As her blond curls bounced down the stairs, she vaulted her words out ahead of her, “I’ve got an idea!” These words always came from our daughter’s mouth when she was hatching a new plan; one that inevitably involved my wife or I in some wacky way.

Whether we were at the beach, the park or simply sitting at the kitchen table, that toddler always had an idea. She was insatiable that way. There was never a day where she seemed to be out of creative new things to try or explore. I came to expect those new ideas from her.

That same expectation is what we assume from most innovator’s stories as well. The trope is the lone innovator in their garage or basement working away at their contribution. Our assumption is that innovators are never short on ideas. Their problem tends to be focus and follow-through.

But I would like to challenge this common storyline. In my years of talking with innovators, I have met many who fit the garage-dwelling idea junkie. But I have met just as many who don’t come at innovation with their own ideas. They are a different type. They are the trend watchers, industry integrators, and incessant networkers. Instead of starting with their own ideas, they listen and pull the pieces together into an innovative solution that no one would have ever considered. Let’s call these innovators “Integrators.” (Or Collaborators if you use the language from Simon Hill’s Future Shaper’s article on Innovation Archetypes.)

It is the Integrator that this article is focused on. For these innovators, one of the most important tools in their arsenal are the curations of content that help them to go through many ideas quickly to find the ones they want to bring into their laboratory.

A curation is defined by Google as “the action or process of selecting, organizing, and looking after the items in a collection or exhibition.” Curations are finely tuned collections that allow the user to quickly synthesize what is being presented because the rules behind the “selection, organizing” are clear and understood. This means that the user has a high degree of trust in what they receive because they know the value provided by the person or persons in the curator role.

For Integrators, the quality of the curations available to them will, in large part, dictate the effectiveness of their innovation efforts. So for all of you Integrators out there, I would like to highlight a unique innovation curation platform I recently discovered.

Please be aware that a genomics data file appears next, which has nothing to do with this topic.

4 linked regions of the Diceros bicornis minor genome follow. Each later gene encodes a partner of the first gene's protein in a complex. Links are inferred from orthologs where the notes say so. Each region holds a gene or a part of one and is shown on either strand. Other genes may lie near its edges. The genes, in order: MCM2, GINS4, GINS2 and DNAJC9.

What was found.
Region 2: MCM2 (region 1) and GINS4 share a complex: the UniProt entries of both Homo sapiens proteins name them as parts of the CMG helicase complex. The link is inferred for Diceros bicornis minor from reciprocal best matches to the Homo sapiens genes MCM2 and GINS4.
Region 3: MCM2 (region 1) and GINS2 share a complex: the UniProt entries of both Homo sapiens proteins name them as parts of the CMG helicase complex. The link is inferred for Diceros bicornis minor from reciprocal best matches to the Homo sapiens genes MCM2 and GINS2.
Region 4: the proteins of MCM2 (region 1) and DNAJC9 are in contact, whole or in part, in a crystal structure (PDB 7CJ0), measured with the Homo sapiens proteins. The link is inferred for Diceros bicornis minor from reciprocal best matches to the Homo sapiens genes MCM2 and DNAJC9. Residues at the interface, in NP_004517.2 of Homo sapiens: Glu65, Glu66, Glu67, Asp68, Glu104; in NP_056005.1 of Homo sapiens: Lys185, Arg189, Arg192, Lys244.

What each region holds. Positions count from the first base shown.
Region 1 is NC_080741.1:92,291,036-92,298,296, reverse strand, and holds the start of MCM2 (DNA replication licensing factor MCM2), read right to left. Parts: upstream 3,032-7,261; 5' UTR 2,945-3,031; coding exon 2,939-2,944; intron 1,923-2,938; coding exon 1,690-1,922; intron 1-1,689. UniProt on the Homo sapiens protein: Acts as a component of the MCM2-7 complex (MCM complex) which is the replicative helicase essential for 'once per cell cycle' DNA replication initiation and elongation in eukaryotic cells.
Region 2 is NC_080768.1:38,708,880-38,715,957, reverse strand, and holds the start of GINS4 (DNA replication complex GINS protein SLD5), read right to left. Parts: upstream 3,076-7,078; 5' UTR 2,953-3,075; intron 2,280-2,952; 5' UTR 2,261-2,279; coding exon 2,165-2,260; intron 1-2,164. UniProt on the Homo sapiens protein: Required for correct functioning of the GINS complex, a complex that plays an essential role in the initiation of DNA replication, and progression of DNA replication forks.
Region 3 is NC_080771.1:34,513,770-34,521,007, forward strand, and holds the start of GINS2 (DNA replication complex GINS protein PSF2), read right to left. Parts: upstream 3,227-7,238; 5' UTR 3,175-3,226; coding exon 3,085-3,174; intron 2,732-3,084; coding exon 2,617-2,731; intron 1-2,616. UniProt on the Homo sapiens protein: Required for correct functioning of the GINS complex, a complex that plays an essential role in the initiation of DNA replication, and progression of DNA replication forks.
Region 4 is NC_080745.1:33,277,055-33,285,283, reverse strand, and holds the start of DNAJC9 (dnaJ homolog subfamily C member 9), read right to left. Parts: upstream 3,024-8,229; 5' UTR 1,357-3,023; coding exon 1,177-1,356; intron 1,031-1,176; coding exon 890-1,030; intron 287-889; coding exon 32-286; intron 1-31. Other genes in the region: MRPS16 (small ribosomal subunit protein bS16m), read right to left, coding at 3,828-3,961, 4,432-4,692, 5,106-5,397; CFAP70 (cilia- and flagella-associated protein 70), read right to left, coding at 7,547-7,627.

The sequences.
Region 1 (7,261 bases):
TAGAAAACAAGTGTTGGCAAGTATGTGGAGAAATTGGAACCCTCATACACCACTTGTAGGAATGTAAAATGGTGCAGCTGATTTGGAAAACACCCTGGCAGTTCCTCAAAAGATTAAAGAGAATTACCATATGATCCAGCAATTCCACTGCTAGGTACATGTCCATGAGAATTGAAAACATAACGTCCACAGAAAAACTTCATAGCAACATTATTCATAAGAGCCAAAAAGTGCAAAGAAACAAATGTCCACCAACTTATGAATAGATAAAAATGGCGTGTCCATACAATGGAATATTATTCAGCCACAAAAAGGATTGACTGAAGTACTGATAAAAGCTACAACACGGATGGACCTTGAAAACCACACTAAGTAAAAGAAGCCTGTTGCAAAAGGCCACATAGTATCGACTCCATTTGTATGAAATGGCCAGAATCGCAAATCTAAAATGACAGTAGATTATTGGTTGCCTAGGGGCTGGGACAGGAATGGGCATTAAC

Idea SpiesIt is called IdeaSpies! This unique website is the brainchild of Lynn Wood of Sydney, Australia. Her vision is to share innovation that inspires action. What I found so fascinating about this platform is that its whole purpose is to pull ideas out of people and make them available for the global community to benefit from. Many of these ideas are already in some sort of product form. But others are simply ideas people have had and implemented at a local level (like the Chinese principle who created a dance routine to help his kids get exercise).

Whatever type of idea you post or find, the role it plays is vital. Say you work in a company that is looking for innovative ways to plug into the energy sector. You might search “solar” on Idea Spies and look through more than 10 ideas related to innovation with solar power. It could be that one of those ideas is what that Integrator needs in order to design their next break-out innovation or develop a partnership to work with those already doing it well.

Curations like IdeaSpies are launching pads for many innovators who are intuitively looking for the right pieces to build their future solutions.

So how do you know if you or someone you work with is an Integrator? Let me share with you a few key characteristics to be on the lookout for:

  1. High Empathy: Integrators easily walk in the shoes of others. They can set aside their own perspective and look at the world through the lens of those they are spending time with or studying.
  2. Media Consumption: These innovators consume huge amounts of information. They are always on the lookout for new ideas and insights from the world around them.
  3. Natural Integration: As their title indicates, these innovators bring disparate things together in creative ways. They can look across multiple industries, target markets, cultures and perspectives to pull together just the right ideas for their new creation.
  4. Constant Networkers: One of the ways that integrators gather their information is by incessantly networking with others. They are the ones who are actually excited to attend that conference or networking happy hour. They feed off the energy that others bring to the conversation.

As you consider these characteristics, I want you to do an inventory of some of the innovators in your life. Do a few of them fit into this category or share some of these characteristics? Maybe you relate to this profile I have described.

Now consider how the typical narrative of the lone innovator in their garage and how it fails to describe their approach, interests and skill sets. How can you equip this set of innovators to do their very best work? Maybe a first step would be to introduce them to IdeaSpies and encourage them to share what they find!